While NG2-glia in the healthy adult gray matter divide slowly with a cell cycle length of several weeks (Psachoulia et al., 2009; Simon et al., 2011; Clarke et al., 2012), NG2-glia upon traumatic injury re-enter the cell cycle rapidly and show a substantial increase in proliferation (McTigue et al., 2001; Buffo et al., 2005; Simon et al., 2011). In this work, we showed that most NG2-glia only divide once, and, together with their migration, result in cell accumulation at the wound core. However, the limited resolution in the core restricts the precise assessment on this area. Notably, in contrast to all other observed responses, proliferation of NG2-glia appeared relatively late (peak at 4 dpi), and its magnitude was neither dependent on the injury size nor the distance to the injury. However, within the injury core, proliferation is faster and more robust than in the NG2-glia outside the wound. This evidence shows that factors that regulate NG2-glia proliferation probably do not diffuse into the brain parenchyma or that they respond solely to the physical impact of the object that produces the TBI. The signals mediating NG2-glia proliferation after injury are still unknown and have to be further analyzed. Although the migratory response exceeds proliferation in scale and duration, the ablation of proliferative NG2-glia has a massive effect on wound closure (Figure 5), suggesting the importance of an increase in the number of NG2-glia. This increase in proliferation can also be observed in other types of injury, e.g., chronic plaque deposition (in general models of AD) or demyelination (Keirstead et al., 1998; Behrendt et al., 2013). However, as also shown for astrocytes and in contrast to microglia, which react to all kinds of brain injuries, NG2-glia proliferation seems to be often triggered by lesions that show a disruption of the BBB, while the ablation of half of the neurons in the adult mouse cerebral cortex (Radde et al., 2006) does not lead to a change of NG2-glia proliferation (Sirko et al., 2013). This observation, therefore, strongly supports the idea that factors in the blood could influence the reaction of both macroglial cell types reacting to injuries: NG2-glia and astrocytes.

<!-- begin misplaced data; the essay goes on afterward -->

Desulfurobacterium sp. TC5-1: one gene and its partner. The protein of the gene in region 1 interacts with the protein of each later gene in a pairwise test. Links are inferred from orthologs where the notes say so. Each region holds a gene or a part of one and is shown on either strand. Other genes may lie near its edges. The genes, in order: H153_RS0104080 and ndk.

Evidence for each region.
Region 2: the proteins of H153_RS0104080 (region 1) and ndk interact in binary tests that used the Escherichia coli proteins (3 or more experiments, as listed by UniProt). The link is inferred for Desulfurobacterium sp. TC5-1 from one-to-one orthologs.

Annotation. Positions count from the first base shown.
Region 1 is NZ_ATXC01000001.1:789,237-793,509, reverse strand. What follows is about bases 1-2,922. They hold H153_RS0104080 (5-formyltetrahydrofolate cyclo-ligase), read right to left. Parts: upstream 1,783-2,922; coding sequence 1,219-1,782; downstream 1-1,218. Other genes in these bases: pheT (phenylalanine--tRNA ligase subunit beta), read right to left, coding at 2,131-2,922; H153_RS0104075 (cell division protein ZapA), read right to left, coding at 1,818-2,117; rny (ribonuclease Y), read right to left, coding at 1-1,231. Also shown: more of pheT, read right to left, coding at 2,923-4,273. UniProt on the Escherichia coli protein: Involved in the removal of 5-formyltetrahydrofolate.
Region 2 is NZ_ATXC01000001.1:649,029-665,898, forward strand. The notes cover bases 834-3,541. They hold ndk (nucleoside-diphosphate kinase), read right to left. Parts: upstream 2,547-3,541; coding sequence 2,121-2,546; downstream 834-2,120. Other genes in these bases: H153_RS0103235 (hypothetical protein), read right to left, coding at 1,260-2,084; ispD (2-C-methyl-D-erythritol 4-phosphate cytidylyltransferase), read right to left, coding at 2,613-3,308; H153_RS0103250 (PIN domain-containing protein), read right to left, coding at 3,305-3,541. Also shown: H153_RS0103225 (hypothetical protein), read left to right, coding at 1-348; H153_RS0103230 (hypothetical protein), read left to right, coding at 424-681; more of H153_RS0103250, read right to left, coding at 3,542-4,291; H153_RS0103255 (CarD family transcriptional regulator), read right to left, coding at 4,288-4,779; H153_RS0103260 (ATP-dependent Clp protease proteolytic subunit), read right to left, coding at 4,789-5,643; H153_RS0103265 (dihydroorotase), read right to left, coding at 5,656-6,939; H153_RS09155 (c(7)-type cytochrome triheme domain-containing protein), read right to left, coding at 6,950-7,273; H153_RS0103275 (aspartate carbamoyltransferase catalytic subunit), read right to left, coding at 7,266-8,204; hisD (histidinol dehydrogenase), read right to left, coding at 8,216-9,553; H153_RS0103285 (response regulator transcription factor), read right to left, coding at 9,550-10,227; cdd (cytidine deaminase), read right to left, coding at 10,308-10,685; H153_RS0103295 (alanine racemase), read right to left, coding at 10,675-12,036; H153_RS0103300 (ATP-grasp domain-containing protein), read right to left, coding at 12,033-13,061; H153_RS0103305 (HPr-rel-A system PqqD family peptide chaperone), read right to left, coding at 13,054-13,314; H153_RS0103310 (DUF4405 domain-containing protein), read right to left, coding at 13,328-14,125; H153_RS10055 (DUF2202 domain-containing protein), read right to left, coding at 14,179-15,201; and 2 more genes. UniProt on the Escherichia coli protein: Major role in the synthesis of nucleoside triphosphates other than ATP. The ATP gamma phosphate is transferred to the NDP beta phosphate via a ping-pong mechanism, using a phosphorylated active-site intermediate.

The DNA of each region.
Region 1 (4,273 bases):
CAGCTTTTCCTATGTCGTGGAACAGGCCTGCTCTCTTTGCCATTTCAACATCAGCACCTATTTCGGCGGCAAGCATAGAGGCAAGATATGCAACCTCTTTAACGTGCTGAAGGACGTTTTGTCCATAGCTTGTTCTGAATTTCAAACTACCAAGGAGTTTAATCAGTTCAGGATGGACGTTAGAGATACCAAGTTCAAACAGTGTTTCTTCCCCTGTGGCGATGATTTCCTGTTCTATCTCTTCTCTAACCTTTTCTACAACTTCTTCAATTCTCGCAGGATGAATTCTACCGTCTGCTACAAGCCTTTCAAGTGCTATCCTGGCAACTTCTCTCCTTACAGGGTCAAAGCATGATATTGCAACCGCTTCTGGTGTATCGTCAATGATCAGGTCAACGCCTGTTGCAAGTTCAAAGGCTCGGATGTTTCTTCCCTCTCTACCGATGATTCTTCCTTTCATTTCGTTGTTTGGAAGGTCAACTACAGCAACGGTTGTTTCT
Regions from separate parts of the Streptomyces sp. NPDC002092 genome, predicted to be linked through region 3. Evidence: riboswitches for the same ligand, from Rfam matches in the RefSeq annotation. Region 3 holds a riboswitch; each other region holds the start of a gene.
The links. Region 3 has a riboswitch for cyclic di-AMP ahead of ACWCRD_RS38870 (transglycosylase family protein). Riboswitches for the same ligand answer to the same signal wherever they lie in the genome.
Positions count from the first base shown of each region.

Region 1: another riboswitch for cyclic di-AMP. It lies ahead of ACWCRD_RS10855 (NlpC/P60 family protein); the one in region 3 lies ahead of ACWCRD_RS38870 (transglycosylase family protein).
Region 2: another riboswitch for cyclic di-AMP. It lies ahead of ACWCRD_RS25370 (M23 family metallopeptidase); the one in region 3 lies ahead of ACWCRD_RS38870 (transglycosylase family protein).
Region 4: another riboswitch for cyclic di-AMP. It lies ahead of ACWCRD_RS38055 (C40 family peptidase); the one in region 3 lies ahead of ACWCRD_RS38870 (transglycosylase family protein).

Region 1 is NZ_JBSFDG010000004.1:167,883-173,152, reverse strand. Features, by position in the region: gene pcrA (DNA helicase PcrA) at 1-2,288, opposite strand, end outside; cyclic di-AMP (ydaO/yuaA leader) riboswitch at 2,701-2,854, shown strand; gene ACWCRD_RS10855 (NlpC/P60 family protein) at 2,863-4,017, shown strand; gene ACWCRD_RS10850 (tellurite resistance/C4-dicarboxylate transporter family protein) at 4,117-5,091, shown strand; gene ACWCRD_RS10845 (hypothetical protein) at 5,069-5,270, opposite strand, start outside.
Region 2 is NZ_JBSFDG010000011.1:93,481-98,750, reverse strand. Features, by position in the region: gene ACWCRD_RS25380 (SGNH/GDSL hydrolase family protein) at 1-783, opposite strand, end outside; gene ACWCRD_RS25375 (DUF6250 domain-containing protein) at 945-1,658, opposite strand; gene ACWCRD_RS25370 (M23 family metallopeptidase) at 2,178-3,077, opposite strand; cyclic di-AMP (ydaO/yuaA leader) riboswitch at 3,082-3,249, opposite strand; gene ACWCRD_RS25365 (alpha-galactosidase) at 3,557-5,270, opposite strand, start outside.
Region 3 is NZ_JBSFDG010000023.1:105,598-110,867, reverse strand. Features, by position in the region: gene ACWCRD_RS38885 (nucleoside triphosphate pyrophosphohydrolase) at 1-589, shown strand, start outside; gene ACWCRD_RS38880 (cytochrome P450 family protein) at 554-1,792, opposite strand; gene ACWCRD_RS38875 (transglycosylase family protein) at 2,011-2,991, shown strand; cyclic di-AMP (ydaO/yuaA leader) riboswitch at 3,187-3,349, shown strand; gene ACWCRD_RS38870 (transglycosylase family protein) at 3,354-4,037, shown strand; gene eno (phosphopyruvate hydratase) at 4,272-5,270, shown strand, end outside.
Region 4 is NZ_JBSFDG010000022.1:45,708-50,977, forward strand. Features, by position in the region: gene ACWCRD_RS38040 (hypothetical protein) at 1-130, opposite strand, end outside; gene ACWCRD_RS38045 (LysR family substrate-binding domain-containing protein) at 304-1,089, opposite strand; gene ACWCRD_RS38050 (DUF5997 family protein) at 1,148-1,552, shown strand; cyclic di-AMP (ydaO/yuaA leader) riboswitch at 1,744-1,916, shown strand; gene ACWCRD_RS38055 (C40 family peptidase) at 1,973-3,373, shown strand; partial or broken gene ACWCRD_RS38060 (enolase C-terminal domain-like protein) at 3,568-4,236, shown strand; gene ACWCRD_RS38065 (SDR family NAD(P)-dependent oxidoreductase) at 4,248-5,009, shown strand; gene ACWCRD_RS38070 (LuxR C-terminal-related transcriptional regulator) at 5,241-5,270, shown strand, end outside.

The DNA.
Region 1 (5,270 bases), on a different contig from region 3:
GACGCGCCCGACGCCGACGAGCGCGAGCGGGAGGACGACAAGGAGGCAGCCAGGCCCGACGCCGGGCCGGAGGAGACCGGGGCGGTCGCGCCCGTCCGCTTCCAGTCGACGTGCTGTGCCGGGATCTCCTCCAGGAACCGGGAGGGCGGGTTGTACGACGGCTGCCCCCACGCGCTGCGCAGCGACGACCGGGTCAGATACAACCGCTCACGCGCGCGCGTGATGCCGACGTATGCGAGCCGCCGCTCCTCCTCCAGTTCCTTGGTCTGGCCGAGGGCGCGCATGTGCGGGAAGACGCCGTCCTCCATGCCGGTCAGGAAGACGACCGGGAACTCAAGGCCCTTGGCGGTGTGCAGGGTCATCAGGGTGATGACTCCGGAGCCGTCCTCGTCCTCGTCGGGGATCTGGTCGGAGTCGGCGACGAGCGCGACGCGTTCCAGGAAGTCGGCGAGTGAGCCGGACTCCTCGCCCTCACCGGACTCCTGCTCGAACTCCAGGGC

In contrast to very homogenous behavior under physiological conditions (Hughes et al., 2013), NG2-glia in the somatosensory cortex have a broad spectrum of different behaviors after TBI. It is still unclear to which extent these distinct behaviors are due to subsets of NG2-glia that are intrinsically different or due to the specific local environment influencing their particular behavior. However, as reacting cells show a heterogeneous behavior even within the same area around the lesion where they should receive comparable input of released factors and signaling molecules, the environmental influence alone is unlikely. In contrast, intrinsic heterogeneity has already been observed between NG2-glia in the gray and white matter of the cerebral cortex (Vigano et al., 2013). The extent to which NG2-glia are also heterogeneous within the same region, like here in the cerebral cortical gray matter, is still unknown. However, expression of the G-protein coupled receptor, GPR17, could only be observed in a subset of NG2-glia in the adult cerebral cortex (Boda et al., 2011). Interestingly, an injury increased the differentiation rates of this GPR17 positive subset (Vigano et al., 2016). Another explanation of these distinct reactions of NG2-glia may be that these are in different phases of their cell cycle or maturation state. Most likely, the response of NG2-glia results from a combination of intrinsic heterogeneity and local differences in the environment leading to these strikingly different responses.